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Protesters injured after riot police arrive at nonviolent protest

On Thursday, Oct. 20th, nonviolent protesters gathered outside the Student Union Building at The University of New Mexico to protest the Turning Point USA and Students for Life-sponsored speaking event “How Men Can Fight Fight For Life.” Riot police affiliated with the New Mexico State Police were eventually called in despite the gathering remaining nonviolent. Protesters faced physical force from police that resulted in bruising for some.

Julie Bettencourt said they were bruised in the eye by the riot police while protesting that night. Anthony Wallace, acting president of Affordable Student Housing UNM, also told the Daily Lobo that multiple students present that night reported bruising to him and shared an image of bruising on the Instagram account he runs for ASHUNM.

“I was creating a big human barrier, walking between the majority of the protesters and the riot police to create a buffer zone for folks. I got shoved by one of the riot officers. I currently have a bruise under my eye,” Bettencourt said.

The Daily Lobo spoke to 10 protesters who were present at the protest, with all of them saying that they disagreed with the riot police's presence.

“It was uncomfortable because I don't think our protesting warrants that much extra security, especially for them — in riot gear, bringing guns — I thought that was very unwarranted and unnecessary. Not only a waste of resources, but the crowd wasn't violent, so I didn't really understand why,” Sunandita Santhanam, a student and protester, said.

When asked who requested the presence of the riot police and when, UNM spokesperson Cinnamon Blair said it was a joint decision made after protesters shook the barricades.

“The decision to engage the ERT (Emergency Response Team) was made by the joint command of UNM Police Department and NM State Police in response to the actions of multiple individuals aggressively moving the barricades and failing to disperse when requested after the event had concluded,” Blair wrote in a statement to the Daily Lobo

Bettencourt and Devin Martain, another student present that night, reported not being able to hear calls to disperse. Martain added that the use of riot police forced protesters to stay present.

“The only reason that protesters felt obligated to stay was because the police brought out the riot police and they did that show of force …You really have to say, ‘We see this as an escalation. We see this for what it is, and you can't do that. You can't do that on our campus with our tuition dollars against our own student body’,” Martain said.

Several protesters said that the intention behind shaking the barricade was to cause commotion, but that no property or individuals were harmed that night as a result.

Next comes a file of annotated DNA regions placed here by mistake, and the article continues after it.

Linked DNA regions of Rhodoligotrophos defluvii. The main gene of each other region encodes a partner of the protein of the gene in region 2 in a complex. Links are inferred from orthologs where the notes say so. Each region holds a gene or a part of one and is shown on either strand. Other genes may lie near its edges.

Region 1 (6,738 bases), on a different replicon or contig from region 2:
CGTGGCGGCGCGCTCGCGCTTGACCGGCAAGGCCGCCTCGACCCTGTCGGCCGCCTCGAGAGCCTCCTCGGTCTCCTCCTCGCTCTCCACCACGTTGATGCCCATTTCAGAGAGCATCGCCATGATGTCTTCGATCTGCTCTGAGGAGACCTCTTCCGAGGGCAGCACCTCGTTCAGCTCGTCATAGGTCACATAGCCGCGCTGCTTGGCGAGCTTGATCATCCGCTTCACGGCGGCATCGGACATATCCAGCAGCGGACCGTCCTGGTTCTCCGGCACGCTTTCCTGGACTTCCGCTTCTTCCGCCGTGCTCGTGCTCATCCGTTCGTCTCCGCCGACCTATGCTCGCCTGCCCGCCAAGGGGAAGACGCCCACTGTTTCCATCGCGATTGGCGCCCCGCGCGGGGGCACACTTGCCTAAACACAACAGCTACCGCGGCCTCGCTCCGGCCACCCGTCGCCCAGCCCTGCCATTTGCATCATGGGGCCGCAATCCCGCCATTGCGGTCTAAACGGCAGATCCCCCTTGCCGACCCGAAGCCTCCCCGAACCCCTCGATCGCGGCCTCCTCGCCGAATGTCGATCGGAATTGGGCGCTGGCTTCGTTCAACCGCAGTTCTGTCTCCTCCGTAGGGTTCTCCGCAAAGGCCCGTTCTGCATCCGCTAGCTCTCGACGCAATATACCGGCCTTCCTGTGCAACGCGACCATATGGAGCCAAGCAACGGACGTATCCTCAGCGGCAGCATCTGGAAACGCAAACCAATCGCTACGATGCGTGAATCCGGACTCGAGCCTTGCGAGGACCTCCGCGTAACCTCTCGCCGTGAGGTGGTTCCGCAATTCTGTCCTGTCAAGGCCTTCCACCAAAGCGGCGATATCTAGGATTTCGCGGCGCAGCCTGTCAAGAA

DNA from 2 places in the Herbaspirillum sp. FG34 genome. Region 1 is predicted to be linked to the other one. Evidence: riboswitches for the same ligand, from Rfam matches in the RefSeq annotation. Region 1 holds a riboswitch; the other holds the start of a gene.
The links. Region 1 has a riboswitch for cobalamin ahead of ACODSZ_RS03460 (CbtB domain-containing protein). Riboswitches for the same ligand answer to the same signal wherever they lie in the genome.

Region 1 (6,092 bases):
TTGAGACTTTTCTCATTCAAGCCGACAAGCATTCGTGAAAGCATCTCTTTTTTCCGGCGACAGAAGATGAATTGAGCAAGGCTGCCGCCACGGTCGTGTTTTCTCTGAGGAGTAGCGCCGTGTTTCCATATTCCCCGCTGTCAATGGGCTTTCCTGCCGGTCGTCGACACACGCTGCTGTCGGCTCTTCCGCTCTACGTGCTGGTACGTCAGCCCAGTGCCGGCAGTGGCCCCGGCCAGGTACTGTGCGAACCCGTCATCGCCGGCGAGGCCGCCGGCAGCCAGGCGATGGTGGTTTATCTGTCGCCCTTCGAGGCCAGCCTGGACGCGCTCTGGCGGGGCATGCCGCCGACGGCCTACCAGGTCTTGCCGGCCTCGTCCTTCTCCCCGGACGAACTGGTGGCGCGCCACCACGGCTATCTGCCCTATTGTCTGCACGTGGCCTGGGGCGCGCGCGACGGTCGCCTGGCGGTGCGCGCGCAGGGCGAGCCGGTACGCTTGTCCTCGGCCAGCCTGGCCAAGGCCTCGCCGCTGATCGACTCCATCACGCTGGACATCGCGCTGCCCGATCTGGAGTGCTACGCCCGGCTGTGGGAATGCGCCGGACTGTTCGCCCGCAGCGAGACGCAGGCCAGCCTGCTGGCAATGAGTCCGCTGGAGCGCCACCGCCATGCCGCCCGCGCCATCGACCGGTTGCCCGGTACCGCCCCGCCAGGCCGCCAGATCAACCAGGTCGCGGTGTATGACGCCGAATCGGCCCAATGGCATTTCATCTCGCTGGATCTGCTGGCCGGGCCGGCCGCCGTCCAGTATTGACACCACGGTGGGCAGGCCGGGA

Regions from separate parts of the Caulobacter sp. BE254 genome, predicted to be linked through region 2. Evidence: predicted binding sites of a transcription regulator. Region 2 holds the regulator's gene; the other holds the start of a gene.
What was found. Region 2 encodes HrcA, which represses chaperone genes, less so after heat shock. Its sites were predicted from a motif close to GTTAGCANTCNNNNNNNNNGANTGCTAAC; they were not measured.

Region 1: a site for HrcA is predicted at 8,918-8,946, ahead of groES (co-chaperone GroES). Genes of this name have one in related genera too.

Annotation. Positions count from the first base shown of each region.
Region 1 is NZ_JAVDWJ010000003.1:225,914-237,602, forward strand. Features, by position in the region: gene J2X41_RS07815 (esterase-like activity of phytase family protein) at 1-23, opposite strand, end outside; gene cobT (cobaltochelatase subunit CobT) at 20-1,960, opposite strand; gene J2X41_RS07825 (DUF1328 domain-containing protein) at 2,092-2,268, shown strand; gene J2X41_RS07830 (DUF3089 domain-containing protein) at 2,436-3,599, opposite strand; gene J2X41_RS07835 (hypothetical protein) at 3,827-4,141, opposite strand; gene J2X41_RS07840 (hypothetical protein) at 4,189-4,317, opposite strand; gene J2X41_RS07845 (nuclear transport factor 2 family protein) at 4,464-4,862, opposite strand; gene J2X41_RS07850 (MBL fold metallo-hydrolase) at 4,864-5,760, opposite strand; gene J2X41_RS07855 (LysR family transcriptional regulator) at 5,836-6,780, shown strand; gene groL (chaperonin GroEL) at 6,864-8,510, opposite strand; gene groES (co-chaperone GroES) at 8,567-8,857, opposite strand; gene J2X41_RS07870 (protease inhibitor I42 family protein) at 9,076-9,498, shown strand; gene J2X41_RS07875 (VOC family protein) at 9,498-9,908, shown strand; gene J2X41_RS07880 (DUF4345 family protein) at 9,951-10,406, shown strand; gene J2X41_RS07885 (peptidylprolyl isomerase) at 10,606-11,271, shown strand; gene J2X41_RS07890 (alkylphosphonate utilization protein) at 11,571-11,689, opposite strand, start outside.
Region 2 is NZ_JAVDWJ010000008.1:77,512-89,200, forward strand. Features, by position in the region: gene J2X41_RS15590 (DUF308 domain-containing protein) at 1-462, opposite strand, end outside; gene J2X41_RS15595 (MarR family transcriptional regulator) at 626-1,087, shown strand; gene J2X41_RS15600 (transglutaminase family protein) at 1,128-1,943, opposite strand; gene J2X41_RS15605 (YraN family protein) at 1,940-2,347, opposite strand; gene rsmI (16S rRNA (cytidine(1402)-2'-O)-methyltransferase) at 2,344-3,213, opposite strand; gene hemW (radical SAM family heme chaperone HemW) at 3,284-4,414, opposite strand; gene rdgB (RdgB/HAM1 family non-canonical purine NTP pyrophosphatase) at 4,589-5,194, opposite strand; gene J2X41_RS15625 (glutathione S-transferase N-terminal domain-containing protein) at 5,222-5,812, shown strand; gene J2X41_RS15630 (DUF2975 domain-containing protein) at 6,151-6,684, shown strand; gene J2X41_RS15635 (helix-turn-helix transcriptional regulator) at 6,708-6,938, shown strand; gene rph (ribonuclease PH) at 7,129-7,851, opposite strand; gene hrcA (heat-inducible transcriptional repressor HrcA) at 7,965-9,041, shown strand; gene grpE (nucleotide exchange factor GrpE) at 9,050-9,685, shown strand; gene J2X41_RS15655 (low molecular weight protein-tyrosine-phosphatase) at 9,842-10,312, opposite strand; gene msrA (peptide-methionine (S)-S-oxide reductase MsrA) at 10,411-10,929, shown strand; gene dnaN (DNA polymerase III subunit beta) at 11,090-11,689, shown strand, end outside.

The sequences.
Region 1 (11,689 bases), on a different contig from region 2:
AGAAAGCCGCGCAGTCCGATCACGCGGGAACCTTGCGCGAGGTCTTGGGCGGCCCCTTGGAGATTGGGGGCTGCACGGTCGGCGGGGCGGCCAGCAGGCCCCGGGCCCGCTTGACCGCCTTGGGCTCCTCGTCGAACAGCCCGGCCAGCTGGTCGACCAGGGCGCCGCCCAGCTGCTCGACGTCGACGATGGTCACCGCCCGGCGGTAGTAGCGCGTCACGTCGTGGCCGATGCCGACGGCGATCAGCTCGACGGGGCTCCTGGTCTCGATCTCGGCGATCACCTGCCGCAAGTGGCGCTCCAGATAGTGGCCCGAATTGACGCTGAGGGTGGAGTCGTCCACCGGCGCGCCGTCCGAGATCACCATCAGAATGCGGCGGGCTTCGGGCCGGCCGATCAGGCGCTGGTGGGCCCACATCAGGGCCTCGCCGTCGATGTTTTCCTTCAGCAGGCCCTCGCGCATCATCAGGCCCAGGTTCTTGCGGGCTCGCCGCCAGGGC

“We just moved the rails to show our power. But the rails are nonhuman,” Leandro Pita, a student and protester, said.

The close proximity of the riot police to the student residence halls caused concern for Ellison Walton, a UNM student and protester, said. Walton also mentioned that allowing the event to take place on campus was contradictory to UNM's values.

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“I think it directly contradicts what the University stands for, not just (in) the sense of  diversity, equity and inclusion. I think it also directly opposes our education because this can provide falsehoods and misinformation … I also think the amount of police presence at a mostly minority-serving campus is really inappropriate,” Walton said.

For Pita, the Turning Point event was an example of white privilege and utilizing it to try to frame yourself as the victim while simultaneously inviting a speaker to campus who has publicly made misogynistic, transphobic and racist statements.

“Have a conservative speaker: that's fine. But a conservative speaker that talks badly about a thick black woman like Lizzo because she is, quote-unquote, ‘fat and looks happy?’ … It is an insult to African American Student Services,” Pita said.

Several protesters called for the University to address a distinction between freedom of speech and hate speech.

“I feel like UNM as a campus — even if it has both right-wing and left-wing students who carry opposite ends of the political spectrum — they need to recognize the fine line between what is hate speech and what is just freedom of speech,” Santhanam said.

The following Saturday, Oct. 22, at 2:45 a.m., a Lobo Alert was sent out saying that nine individuals were attacked and robbed near the Student Residence Center apartments on campus. Wallace said this was striking given the amount of police force used to protect the SUB on Thursday.

“Y’all have the money to bring riot police for a peaceful protest to beat up students, but you don't have money for passive patrols … There's no justice. Or there's no justice for UNM students,“ Wallace said.

Several of the protesters voiced concerns over UNM’s priorities for safety and who the University is protecting.

“The fact that they would bring someone like that onto campus to speak at an event is, again, it's promoting the fact that we should just let you know hate speech go on, and present itself or be under the disguise of freedom of speech,” Santhanam said.

Maddie Pukite is the managing editor at the Daily Lobo. They can be contacted at managingeditor@dailylobo.com or on Twitter @maddogpukite

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